The New York Times reports today that electronic cigarettes moved a step closer to being regulated like mainstream tobacco products after a federal appellate court unanimously upheld an injunction against the FDA's attempt to ban them or more strictly regulate them. Meanwhile, what in blazes are Snus? Oh, "spit-free tobacco pouches". Blecccch.
Or just be a scene-maker in Williamsburg, the presumed center of cool in Brooklyn? Well, in a deeply cynical move on the part of RJ Reynolds, the cigarette brand that sports a four-legged mammal with a hump on his back will come in a special, er, hipster package this December (slyly getting in under the wire of the new packaging regulations soon to be enforced by the federal government). Camel Blue will be customized with scenes of Williamsburg behind Joe himself and a curiously counter-intuitive "Be Free" online campaign. It's hard to say which stylish iconoclast is going to fall for this transparent marketing ploy, but who imagined that a mediocre cup of coffee, with a big green logo and a $4.00 price tag, would catch on either?
Screening former or current smokers with high-tech scans can significantly cut deaths from lung cancer, according to a long-awaited federal study released Thursday.
The study of more than 53,000 middle-aged and elderly people who either once smoked or currently smoke heavily found there were 20 percent fewer deaths among those who underwent annual screening with a scanning procedure known as a low-dose helical computed tomography (CT) compared with those who got standard chest X-rays.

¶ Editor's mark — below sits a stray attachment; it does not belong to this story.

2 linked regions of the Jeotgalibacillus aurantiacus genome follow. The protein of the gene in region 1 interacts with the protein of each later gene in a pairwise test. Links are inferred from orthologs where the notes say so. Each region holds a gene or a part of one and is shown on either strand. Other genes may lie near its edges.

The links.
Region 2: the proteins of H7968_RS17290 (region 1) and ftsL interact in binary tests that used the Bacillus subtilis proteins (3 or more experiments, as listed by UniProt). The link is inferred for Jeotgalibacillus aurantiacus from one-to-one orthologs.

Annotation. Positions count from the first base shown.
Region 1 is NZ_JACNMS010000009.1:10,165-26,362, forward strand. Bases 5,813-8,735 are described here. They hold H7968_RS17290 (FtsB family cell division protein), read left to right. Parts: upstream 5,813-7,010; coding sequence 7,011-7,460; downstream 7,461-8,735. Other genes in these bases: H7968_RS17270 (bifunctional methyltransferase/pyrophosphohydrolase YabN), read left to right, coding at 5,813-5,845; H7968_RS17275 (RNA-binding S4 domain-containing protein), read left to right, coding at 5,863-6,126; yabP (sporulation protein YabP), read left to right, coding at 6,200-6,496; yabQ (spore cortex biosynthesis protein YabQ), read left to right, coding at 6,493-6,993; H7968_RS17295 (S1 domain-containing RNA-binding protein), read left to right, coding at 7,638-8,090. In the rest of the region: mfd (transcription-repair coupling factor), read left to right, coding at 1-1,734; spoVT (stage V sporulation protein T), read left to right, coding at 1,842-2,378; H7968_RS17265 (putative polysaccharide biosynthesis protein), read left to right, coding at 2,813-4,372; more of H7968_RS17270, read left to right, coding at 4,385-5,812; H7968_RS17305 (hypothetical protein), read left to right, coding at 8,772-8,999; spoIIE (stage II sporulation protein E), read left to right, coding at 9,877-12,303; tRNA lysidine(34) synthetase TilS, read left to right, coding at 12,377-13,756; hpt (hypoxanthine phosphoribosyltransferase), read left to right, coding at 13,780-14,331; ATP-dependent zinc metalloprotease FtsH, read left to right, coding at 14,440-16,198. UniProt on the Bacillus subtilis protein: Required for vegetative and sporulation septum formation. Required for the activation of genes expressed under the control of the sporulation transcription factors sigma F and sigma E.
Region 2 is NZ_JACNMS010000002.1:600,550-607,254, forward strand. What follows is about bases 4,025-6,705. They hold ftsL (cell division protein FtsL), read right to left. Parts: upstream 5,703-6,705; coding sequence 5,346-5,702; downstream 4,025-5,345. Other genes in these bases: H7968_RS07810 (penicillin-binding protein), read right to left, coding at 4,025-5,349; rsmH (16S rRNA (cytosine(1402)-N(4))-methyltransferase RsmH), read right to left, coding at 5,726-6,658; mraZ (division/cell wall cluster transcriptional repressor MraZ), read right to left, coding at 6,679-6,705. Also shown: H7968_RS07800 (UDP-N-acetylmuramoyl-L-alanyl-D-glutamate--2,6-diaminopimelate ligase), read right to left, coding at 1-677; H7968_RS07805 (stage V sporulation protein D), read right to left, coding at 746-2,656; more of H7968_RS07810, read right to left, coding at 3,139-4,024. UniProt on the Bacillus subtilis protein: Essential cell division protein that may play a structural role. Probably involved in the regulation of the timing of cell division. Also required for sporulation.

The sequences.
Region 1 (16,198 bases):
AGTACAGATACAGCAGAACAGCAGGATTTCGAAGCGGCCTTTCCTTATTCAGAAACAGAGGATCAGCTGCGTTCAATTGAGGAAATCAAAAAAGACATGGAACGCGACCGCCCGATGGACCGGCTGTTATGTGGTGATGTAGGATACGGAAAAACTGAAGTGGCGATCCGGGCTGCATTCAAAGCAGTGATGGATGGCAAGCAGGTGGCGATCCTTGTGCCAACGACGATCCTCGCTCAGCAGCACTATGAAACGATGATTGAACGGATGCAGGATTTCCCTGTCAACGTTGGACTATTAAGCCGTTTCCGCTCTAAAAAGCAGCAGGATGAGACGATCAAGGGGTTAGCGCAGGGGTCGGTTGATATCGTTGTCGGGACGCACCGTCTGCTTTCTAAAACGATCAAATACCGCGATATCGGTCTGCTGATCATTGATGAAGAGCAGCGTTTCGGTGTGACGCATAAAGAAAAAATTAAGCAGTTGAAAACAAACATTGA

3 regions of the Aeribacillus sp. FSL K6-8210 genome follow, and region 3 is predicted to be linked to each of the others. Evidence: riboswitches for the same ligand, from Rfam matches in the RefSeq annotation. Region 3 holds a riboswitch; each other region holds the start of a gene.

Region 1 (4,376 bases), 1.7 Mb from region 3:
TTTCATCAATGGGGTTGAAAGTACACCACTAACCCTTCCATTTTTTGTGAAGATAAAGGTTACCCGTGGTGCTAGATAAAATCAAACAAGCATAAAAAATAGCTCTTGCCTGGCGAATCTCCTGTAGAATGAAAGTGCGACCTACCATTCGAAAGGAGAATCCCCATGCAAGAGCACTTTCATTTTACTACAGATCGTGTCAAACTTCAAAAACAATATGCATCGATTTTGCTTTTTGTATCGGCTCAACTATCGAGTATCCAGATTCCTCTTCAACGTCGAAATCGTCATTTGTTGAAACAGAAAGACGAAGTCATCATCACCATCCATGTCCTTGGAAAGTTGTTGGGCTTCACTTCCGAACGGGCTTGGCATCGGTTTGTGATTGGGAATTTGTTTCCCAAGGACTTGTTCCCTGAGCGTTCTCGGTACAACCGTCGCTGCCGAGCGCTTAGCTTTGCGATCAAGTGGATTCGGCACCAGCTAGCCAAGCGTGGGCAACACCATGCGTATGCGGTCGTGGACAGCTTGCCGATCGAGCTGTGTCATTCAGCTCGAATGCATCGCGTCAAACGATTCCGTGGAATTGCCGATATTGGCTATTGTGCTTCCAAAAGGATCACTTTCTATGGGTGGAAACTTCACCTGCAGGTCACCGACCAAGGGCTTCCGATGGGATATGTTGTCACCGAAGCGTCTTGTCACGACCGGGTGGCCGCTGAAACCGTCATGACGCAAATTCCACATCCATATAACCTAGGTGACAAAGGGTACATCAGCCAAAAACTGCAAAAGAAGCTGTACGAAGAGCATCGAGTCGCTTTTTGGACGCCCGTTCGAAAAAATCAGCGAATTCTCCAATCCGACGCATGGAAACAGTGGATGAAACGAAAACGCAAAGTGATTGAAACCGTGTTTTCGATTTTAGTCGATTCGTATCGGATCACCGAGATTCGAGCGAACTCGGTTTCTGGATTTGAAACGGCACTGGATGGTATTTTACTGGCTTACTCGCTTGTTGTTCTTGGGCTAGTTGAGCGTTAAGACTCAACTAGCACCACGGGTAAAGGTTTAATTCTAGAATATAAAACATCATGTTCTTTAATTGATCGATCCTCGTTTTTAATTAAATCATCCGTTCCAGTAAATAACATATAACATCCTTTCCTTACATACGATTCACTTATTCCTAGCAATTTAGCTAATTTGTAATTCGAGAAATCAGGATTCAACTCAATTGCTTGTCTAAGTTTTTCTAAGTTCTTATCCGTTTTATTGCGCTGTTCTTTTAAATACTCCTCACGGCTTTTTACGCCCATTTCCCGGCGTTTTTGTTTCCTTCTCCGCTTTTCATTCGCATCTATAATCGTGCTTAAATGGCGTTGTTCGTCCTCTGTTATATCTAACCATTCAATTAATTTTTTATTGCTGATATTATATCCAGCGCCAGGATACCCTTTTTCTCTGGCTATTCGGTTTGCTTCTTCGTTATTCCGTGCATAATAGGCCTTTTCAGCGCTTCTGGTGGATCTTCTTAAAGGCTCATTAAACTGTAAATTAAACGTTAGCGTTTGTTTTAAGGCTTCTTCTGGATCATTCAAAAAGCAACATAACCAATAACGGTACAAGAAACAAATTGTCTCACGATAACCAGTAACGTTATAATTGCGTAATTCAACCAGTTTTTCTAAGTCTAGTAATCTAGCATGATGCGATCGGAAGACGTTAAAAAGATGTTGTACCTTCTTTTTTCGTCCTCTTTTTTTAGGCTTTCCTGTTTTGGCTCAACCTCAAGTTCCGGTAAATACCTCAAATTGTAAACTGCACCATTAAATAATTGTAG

The findings were so striking that the National Cancer Institute, which helped sponsor the study, halted the National Lung Screening Trial early after a panel of experts notified officials about the clear results of an interim analysis.
"Lung cancer is the leading cause of cancer mortality in the U.S. and throughout the world, so a validated approach that can reduce lung cancer mortality by even 20 percent has the potential to spare very significant numbers of people from the ravages of this disease," said NCI Director Harold Varmus.
Lung cancer strikes more than 196,000 Americans each year and kills more than 159,000, accounting for nearly one-third of all cancer deaths. Although significant advances have been made in reducing deaths from other leading cancers, such as breast and colon cancer, lung cancer has remain stubbornly resistent. The new finding marks the first good news about the disease in decades. There are an estimated 91.5 million current and former smokers in the United States, all of whom are at increased risk for lung cancer.
"This is the first time that we have seen clear evidence of a significant reduction in lung cancer mortality with a screening test in a randomized controlled trial," said Christine Berg, who led the study for the National Cancer Institute.
Read the full story in The Washington Post.
This just in:
"I've not seen or witnessed evidence of any smoking in probably nine months," Robert Gibbs, White House press secretary, told reporters on Thursday. "I think he has worked extremely hard. And I think he would tell you, even when, in the midst of a tax agreement and a START deal and all the other things that accumulate, that even where he might have once found some comfort in that . . . he's pushed it away. So he understands . . . its dangers and I think has done a lot of extraordinary work to wrestle with that habit, as millions of Americans have."